The dog that's almost had its day: English terrier that's as rare as a tiger


On the brink: Rare Sealyham terriers, which are described in Country Life magazine as 'cheerful companions'

They look so cute it is almost impossible to believe these dogs have had their day.
But the Sealyham terrier, once beloved of Hollywood stars and royalty, is now ‘rarer than a tiger’ and on the verge of extinction.
The staggering decline in the popularity of the little white dogs is highlighted in the latest edition of Country Life magazine as it sends an ‘SOS’ - that’s ‘Save our Sealyhams’ - message to its well-heeled readers.

Describing the breed as ‘both cheerful companion and efficient pest controller’, the article urges: ‘If we can save the rhino or tiger, we can surely save this useful and charming breed of dog.’

There are only 49 of the puppies registered in the country last year

The call to arms to rescue the British breed from oblivion comes as the Kennel Club revealed that just 49 Sealyham puppies were registered with it in the UK last year.
Almost incredibly, that is actually a very slight improvement on three years ago.
In 2008, only 43 were registered - an all-time low which placed Sealyhams in the bottom three most endangered breeds on the Kennel Club’s Vulnerable Native Breeds list.
It is all a very long way the days when more thousands were registered a year and everyone who was anyone seemed to have a Sealyham.
Owners then included Princess Margaret, Humphrey Bogart and Elizabeth Taylor.

Sealyhams were originally bred to catch rats, rabbits and other vermin, but Country Life says: ‘People soon discovered that, although the Sealyham might have the wit and courage to hold a badger at bay, he was also a very charming fellow to have at dinner.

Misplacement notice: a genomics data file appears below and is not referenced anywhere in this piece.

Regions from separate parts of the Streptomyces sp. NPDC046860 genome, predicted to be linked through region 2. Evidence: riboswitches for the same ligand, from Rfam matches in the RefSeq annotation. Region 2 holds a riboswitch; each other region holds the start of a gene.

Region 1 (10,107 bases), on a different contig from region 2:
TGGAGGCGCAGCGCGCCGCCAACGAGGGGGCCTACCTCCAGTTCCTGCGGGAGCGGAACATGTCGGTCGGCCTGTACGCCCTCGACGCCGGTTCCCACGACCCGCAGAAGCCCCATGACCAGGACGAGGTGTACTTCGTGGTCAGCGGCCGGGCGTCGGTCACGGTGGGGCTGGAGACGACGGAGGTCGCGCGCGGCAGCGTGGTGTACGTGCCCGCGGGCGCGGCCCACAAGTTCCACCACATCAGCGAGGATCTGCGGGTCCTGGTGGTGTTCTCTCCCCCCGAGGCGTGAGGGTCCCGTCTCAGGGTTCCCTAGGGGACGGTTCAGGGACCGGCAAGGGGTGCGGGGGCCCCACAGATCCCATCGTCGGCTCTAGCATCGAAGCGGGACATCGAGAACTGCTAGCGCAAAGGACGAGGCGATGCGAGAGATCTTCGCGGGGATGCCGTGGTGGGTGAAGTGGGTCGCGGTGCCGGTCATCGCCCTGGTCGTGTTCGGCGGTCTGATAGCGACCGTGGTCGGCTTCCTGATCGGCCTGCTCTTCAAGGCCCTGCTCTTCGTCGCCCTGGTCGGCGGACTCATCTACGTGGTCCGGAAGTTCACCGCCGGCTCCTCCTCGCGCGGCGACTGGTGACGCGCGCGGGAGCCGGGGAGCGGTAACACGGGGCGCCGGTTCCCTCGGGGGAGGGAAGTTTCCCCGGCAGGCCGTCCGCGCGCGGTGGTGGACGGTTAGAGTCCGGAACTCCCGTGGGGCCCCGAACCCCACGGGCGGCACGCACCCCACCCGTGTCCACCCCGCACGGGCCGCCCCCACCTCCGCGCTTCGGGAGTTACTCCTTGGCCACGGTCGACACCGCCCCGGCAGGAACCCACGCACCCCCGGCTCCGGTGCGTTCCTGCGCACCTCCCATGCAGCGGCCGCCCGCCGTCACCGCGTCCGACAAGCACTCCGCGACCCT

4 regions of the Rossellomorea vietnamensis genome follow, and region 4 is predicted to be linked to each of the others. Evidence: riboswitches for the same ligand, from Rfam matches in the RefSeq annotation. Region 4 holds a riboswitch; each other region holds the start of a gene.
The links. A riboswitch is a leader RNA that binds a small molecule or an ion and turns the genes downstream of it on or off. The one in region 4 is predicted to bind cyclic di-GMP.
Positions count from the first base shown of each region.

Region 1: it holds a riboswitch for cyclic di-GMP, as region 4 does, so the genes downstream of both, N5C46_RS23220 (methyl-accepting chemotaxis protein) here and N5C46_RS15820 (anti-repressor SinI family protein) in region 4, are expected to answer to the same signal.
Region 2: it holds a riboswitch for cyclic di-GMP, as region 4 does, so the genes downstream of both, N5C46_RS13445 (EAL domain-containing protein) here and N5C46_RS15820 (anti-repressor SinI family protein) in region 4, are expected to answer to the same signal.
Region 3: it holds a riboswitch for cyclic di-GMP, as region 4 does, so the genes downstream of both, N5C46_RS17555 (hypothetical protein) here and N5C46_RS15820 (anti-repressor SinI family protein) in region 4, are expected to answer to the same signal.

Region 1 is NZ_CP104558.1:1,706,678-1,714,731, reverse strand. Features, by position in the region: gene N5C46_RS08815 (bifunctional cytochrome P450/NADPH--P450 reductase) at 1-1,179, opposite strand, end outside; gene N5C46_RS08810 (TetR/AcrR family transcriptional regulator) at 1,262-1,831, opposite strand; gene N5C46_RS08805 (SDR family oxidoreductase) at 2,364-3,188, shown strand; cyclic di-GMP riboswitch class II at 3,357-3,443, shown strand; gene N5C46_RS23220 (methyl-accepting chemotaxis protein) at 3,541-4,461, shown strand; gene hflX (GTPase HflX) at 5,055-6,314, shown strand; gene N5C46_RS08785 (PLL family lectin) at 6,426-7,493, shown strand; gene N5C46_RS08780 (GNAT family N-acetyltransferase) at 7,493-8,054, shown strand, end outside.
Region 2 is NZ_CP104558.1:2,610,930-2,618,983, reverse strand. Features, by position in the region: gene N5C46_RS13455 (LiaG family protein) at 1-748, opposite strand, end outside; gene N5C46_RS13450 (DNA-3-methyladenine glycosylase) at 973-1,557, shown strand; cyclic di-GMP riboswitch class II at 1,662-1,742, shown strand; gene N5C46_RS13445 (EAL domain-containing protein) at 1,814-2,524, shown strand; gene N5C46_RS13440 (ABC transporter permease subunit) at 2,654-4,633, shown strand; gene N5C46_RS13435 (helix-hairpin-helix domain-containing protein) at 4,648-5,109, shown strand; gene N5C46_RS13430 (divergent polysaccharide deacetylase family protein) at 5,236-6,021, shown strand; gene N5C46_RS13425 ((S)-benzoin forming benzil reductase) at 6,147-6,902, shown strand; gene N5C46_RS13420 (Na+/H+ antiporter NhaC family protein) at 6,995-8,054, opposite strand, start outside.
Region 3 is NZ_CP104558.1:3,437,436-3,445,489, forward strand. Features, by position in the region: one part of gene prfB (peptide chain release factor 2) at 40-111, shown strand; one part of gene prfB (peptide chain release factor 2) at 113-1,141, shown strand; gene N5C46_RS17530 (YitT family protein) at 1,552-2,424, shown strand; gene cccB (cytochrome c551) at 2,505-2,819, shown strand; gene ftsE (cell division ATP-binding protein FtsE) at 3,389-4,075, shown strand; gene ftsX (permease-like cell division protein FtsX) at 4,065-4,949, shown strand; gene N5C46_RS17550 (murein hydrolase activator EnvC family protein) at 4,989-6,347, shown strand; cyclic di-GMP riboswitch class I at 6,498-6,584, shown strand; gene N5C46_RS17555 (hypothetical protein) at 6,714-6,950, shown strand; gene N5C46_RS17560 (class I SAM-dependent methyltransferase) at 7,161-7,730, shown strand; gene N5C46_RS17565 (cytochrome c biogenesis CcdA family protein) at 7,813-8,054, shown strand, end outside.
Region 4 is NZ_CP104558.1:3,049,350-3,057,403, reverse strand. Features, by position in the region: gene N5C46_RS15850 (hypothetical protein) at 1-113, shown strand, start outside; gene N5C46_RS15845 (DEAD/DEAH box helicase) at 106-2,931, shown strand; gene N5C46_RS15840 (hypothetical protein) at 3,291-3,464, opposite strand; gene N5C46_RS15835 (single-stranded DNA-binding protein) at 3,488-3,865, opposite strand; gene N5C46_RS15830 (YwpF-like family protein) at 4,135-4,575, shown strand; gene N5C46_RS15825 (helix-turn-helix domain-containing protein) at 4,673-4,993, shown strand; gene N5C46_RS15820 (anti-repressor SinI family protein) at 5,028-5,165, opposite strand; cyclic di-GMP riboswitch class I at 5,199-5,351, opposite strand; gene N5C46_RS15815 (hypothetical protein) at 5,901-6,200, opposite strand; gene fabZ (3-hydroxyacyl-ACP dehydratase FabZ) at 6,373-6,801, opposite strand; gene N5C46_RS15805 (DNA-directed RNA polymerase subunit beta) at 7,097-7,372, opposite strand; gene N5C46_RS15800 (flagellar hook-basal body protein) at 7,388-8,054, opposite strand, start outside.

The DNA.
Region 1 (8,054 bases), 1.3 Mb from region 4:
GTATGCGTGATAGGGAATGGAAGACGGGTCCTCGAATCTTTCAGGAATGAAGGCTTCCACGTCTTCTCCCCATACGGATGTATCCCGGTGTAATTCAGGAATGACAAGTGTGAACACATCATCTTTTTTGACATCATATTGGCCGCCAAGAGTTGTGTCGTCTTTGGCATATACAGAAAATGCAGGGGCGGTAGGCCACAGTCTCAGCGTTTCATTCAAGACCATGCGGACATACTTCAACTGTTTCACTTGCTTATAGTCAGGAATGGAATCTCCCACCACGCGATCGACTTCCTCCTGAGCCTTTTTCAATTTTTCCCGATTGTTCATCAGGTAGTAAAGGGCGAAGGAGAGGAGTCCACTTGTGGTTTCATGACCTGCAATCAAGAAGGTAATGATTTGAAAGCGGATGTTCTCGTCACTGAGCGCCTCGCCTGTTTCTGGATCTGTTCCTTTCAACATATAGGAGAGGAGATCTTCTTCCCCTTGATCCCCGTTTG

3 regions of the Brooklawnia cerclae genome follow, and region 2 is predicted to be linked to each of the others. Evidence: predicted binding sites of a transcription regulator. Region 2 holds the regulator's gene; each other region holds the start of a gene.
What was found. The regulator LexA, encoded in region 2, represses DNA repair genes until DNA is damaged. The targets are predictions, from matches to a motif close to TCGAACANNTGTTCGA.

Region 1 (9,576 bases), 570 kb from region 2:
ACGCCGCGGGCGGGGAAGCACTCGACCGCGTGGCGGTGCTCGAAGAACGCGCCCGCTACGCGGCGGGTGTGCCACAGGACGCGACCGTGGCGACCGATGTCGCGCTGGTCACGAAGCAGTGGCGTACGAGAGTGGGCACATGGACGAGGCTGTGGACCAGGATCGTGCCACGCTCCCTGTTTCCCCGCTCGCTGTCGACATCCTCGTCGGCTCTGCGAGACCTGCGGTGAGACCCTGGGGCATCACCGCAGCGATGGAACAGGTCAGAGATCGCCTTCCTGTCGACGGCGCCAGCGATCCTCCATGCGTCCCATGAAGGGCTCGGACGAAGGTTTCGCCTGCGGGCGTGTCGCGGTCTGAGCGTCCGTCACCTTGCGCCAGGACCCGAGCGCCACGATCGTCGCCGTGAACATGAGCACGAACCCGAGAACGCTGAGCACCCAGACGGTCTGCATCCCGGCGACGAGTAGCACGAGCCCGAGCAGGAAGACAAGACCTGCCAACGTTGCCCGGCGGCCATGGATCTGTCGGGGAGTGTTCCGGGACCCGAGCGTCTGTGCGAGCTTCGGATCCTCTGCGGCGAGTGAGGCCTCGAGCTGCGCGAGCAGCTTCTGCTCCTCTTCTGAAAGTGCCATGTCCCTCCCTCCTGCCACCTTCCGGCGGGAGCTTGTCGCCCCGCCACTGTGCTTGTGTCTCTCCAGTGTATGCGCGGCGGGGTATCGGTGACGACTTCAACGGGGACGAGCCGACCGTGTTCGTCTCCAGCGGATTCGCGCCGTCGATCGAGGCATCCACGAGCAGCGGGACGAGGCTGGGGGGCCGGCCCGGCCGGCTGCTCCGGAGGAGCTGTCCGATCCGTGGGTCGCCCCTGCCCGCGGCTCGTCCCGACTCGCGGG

‘At the peak of their popularity, in the 1920s, the KC regularly registered more than 2,000 puppies each year, but this did nothing for the integrity of the breed. After the rise came the fall.’
The Kennel Club has blamed the decline of the Sealyham partly on the popularity of ‘designer’ continental dogs including Shih Tzus.
Another possible reason was the ban on tail docking in 2006.
The dogs' tails were traditionally docked to the strongest point so farmers could pull them out of rabbit holes.
Even a Sealyham winning Best in Show at Crufts for the first time in 2009 could not stem the rot as the competition was not televised that year due to the BBC withdrawing support after exposing cruelty in the pedigree-dog world.
‘So an opportunity for publicity fell on stony ground,’ writes Tessa Waugh in article for this week’s Country Life, which is out today.
Reasons listed by the magazine why you should have a Sealyham include: ‘They make adorable, loyal family dogs, which are eager to please and are quite trainable.’
It adds that they are ‘aren’t neurotic’, have a ‘non-shedding coat’.
The one hope seems to be how passionate Sealyham owners are about promoting the breed.

source: dailymail